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  Subjects -> BUSINESS AND ECONOMICS (Total: 2976 journals)
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    - BUSINESS AND ECONOMICS (1140 journals)
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    - TRADE AND INDUSTRIAL DIRECTORIES (2 journals)

BUSINESS AND ECONOMICS (1140 journals)

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Journal Cover South Asia Economic Journal
  [SJR: 0.114]   [H-I: 4]   [3 followers]  Follow
    
   Hybrid Journal Hybrid journal (It can contain Open Access articles)
   ISSN (Print) 1391-5614 - ISSN (Online) 0973-077X
   Published by Sage Publications Homepage  [842 journals]
  • Political Economy of Trade Policy: Theory and Evidence from Bangladesh
    • Authors: Sattar, Z; Rahman, A.
      Pages: 1 - 26
      Abstract: Trade policy within Bangladesh has followed a course of gradual liberalization associated with tariff reduction and rationalization, and removal of protective quantitative restrictions. But the pace of liberalization has varied significantly over different periods depending on the state of the economy or the weight of influence of different actors. To capture this dynamics, in this article, we develop a simple decision theory model to understand how an incumbent government decides upon tariff rationalization strategies. In particular, the role of key stakeholders—consumers, exporters and import substituting industries—is considered, and the collective action issues faced by each group are examined to understand how incumbent governments will respond to their relative influence. Two principle inferences are drawn from this analysis. First, incumbent governments are more likely to facilitate tariff rationalization episodes in times of economic or political crisis. Second, if the economy is not in a state of crisis and consumers suffer from the acutest form of collective action problem, then one can expect that tariff rationalization momentum will be slow or non-existent as long as import substituting industries have equal or more policy clout than exporters. These inferences are then examined in the context of trade policy developments in Bangladesh.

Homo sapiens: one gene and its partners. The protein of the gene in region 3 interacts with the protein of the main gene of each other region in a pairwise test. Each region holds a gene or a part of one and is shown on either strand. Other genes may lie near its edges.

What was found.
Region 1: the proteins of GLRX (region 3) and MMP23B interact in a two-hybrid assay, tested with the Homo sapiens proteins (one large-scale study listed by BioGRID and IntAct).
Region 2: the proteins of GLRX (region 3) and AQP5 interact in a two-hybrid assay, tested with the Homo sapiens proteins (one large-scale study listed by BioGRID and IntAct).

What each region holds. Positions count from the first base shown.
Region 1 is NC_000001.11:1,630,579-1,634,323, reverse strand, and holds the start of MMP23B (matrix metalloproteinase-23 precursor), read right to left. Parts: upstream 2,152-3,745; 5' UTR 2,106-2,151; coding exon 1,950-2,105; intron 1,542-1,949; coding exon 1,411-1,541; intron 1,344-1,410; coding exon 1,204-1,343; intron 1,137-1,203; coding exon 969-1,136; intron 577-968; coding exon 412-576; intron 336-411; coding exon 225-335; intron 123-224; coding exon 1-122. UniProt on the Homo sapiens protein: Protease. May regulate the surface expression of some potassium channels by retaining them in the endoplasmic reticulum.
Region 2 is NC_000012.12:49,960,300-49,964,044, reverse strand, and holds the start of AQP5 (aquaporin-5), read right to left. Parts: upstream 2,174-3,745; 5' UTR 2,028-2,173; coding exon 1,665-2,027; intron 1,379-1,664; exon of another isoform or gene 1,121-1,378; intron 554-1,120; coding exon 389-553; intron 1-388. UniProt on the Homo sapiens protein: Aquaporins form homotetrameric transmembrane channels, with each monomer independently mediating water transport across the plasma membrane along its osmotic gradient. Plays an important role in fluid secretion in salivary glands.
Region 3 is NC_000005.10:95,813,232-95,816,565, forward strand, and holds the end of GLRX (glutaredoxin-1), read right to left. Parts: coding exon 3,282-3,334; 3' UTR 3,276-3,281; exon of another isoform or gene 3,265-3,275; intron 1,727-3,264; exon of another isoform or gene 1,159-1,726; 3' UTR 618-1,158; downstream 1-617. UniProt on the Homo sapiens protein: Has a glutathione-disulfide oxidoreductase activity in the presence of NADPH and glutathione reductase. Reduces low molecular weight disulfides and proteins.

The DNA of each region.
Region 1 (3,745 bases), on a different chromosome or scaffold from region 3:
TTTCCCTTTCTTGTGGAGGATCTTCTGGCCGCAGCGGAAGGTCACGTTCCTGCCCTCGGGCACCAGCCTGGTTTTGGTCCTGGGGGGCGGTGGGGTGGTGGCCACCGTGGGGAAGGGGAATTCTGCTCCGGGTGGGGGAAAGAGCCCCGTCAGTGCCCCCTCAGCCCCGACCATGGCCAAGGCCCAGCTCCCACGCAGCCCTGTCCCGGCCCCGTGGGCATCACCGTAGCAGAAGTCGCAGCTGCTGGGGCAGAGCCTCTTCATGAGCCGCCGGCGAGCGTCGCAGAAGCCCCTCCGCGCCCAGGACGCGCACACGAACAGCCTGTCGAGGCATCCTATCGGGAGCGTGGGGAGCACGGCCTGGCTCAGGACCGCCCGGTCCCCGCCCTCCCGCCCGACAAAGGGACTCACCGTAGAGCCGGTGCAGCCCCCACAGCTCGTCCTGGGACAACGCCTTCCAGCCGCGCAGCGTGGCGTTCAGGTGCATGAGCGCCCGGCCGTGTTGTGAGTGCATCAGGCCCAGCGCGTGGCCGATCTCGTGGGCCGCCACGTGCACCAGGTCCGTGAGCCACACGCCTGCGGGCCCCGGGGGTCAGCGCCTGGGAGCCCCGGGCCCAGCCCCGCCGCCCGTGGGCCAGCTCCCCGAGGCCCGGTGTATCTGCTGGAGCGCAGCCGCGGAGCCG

PubDate: 2016-02-29T02:36:56-08:00
      DOI: 10.1177/1391561415621821
      Issue No: Vol. 17, No. 1 (2016)
       
  • Estimation of Income and Price Elasticities of Indias Trade in Services:
           Evidence from Post-WTO Period
    • Authors: Thomas; M. P.
      Pages: 27 - 45